Focusing on milk quality

For the past week, milking time has been going smooth and efficiently.

Once in a while than the rogue Pickles seems to be unable to comprehend that her head needs to face the wall, not the people in the parlor. It’s rather difficult to milk a Jersey cow that has her head, instead of her udder, nearest the milking units.

I tell Steve she does that, “because she loves me. I can’t help it.”

Steve says I need to discontinue “going into the holding area and petting her between milking groups. She’s just looking for more affection.”

I laugh at her shenanigans; Steve grumbles.

She’s just so cute. I don’t know how he can get so grouchy at her. Even though she tends to disrupt the efficiency of getting cows in and out of the parlor in that particular group, the rest of the cows are going gang busters in production and quality.

As I milked Wednesday morning with Russell and Brandon, I was silently thinking to myself about how great dairy farming has been going. Hey, me being quiet while milking with two teenagers is a big thing. I am rarely quiet in the parlor.

Prior to this week, we had been experiencing a few issues with milk quality. So it is a relief to not have the worry about treating so many cows for mastitis. It really is a pain to have to separate milk from treated cows.

Many of our colleagues would argue with me and say that our milk quality “is just fine.”

In fact, just a few weeks ago I was talking to my dad, who knows a lot about dairy farming, about how I was concerned because we were struggling to keep the somatic cell count down below 200,000.

“What is your count?” he asked.

“It’s been averaging between 160,000 and 180,000,” I said.

“That’s a great count. What’s wrong with that?” he asked. “I wouldn’t be complaining at all.”

I had to explain that I had recently received a report from the creamery showing a somatic cell count of 130,000 and that set a new standard in my book. If it can happen occasionally; it can happen more regularly.

As a refresher, somatic cell counts tell the dairy producer how “healthy” a cow’s udder is. Think of somatic cells as white blood cells, because they fight infection in the udder of a cow. Some dairy herds really, really focus on having somatic cell counts that are below 100,000. Other dairy producers focus on other areas in dairy production such as cow comfort. Each dairy farmer has to work with what he or she believes is most important. So, while we work on cow comfort, I put more work into keeping the somatic cell count lower. Steve focuses on keeping the protein and fat levels in line; Zach focuses on reproduction statuses of the cows.

When I receive the daily reports, it’s showing information from the sample of milk the milk truck driver takes from our bulk tank. So the somatic cell count is the average of all the cows whose milk is going into the bulk tank for the previous night and that morning’s milkings.

Because our co-op pays extra for quality milk, the lower the cell count, the more money I have coming into our checking account. No, it doesn’t go into my pocket. Unlike most households, Steve takes care of the checkbook, and I have to ask for any extra spending cash.

Monday morning, when my daily quality text from the co-op showed up on my phone, I was elated, and shocked. I haven’t seen a count like that one for an extended time.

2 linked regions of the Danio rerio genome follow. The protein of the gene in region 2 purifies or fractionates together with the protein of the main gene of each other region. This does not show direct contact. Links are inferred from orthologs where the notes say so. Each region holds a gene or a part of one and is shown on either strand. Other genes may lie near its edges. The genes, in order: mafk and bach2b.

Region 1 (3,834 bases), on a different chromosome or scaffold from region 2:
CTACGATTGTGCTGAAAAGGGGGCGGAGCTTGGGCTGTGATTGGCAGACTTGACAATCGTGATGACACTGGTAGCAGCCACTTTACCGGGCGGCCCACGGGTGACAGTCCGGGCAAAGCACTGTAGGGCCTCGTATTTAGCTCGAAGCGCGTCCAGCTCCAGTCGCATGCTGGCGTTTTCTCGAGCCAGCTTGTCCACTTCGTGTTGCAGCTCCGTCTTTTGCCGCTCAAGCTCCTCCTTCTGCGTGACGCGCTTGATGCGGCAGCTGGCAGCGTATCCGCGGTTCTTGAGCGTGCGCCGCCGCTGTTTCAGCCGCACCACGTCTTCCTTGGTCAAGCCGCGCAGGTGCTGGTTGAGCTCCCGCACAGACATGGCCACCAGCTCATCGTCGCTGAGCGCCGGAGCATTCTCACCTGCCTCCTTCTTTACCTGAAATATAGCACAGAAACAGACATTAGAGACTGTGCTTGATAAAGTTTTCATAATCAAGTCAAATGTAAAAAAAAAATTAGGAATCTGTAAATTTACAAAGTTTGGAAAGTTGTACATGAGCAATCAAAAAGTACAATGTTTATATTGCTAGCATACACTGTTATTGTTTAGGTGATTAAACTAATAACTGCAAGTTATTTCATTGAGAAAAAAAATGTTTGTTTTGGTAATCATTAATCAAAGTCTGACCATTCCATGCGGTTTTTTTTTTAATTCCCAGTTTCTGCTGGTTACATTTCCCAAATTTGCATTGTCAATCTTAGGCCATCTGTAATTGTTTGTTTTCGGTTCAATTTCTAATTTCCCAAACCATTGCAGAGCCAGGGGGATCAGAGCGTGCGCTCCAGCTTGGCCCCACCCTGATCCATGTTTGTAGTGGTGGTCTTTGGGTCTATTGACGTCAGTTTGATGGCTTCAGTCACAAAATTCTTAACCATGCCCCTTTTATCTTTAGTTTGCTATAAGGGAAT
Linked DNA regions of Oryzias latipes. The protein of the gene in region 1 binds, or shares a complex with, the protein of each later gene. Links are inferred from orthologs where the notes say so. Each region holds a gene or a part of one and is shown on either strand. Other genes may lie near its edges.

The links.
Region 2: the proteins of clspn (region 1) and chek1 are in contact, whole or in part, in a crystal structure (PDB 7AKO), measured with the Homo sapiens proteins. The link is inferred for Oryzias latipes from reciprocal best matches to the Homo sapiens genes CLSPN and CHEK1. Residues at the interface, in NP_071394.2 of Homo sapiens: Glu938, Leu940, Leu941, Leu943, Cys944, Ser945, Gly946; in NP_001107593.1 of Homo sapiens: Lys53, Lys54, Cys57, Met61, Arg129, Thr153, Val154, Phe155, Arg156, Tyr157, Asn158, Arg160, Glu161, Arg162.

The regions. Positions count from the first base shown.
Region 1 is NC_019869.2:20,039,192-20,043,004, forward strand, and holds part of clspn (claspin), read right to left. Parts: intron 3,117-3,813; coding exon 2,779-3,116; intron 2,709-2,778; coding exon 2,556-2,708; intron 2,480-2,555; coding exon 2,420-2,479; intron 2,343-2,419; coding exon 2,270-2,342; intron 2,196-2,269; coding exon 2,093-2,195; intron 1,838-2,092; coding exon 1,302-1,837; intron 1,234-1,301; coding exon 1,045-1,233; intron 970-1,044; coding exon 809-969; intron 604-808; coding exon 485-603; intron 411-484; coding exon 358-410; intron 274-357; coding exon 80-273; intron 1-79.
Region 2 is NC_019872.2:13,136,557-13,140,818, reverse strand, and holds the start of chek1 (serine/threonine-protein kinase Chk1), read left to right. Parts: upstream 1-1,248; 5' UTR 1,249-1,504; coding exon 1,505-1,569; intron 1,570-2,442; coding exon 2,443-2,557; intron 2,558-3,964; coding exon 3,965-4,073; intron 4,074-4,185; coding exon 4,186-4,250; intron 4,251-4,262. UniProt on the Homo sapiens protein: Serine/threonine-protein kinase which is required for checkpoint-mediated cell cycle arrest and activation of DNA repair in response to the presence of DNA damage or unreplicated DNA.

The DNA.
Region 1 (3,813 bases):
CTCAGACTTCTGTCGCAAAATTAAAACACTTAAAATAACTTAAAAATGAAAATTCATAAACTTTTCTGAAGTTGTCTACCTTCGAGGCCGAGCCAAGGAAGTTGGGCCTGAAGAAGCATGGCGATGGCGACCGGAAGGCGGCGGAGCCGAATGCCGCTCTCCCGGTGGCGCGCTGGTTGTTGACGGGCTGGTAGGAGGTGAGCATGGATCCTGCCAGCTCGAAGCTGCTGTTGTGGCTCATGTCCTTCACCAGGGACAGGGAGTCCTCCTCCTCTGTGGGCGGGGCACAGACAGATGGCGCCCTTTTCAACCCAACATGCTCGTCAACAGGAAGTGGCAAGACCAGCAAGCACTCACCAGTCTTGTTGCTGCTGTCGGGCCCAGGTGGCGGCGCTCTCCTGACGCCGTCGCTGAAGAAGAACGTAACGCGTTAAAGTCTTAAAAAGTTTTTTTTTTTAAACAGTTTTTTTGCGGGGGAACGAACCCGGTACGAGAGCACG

According to the lab’s test, the somatic cell count from the bulk tank sample was 120,000!

For months, I have received daily reports of counts hovering around 150,000.

This was only the second time that the cell count has been this low.

Seeing that low of a count pushes me to try to get even higher-quality milk going into the bulk tank.

There are several ways to keep improving the quality of our milk. First, I have to convince our employees to milk in a consistent manner.

Most of us do. It’s that guy that’s the patriarch around here that has a different prep procedure.

And he calls me a rebel. Hmph.

He doesn’t follow the specific plan, even though I have several signs in the parlor showing the correct prep procedure and I have thoroughly discussed this during his job reviews. He has admitted to me that I will probably never get him to change his tune. He seems to think he needs to prep his way in order to keep up with all the rest of us that would qualify for the Olympic Trials if milking were an Olympic sport.

(For the record, we ban performance enhancing drugs by employees here on the farm. Hopefully I don’t ever see one of our trusty team mates on Oprah Winfrey recanting their story about working on our dairy farm.)

Another item we could work on is possibly using cloth micro-fiber towels, instead of a paper-based towel, to prep the cows. The only thing stopping me from using those nice soft towels on the cows is, well two things actually: price and extra laundry.

I don’t care for doing laundry the way it is; using cloth towels would add at least an extra load of laundry every other day. I would definitely purchase enough towels to make it through two days of milking. That adds up to 520 micro-fiber towels. Uff da.

Do you know how much those towels stick to other items in the wash load? With the static cling they create in the dryer, if I wash them all I once, I fear I would have a wad of towels the size of the World’s Largest Ball of Twine.

For now I think I am going to concentrate on getting those towels. I hope it helps us lower the somatic cell count so our daily reports average 120,000.

For questions, or comments, e-mail me at

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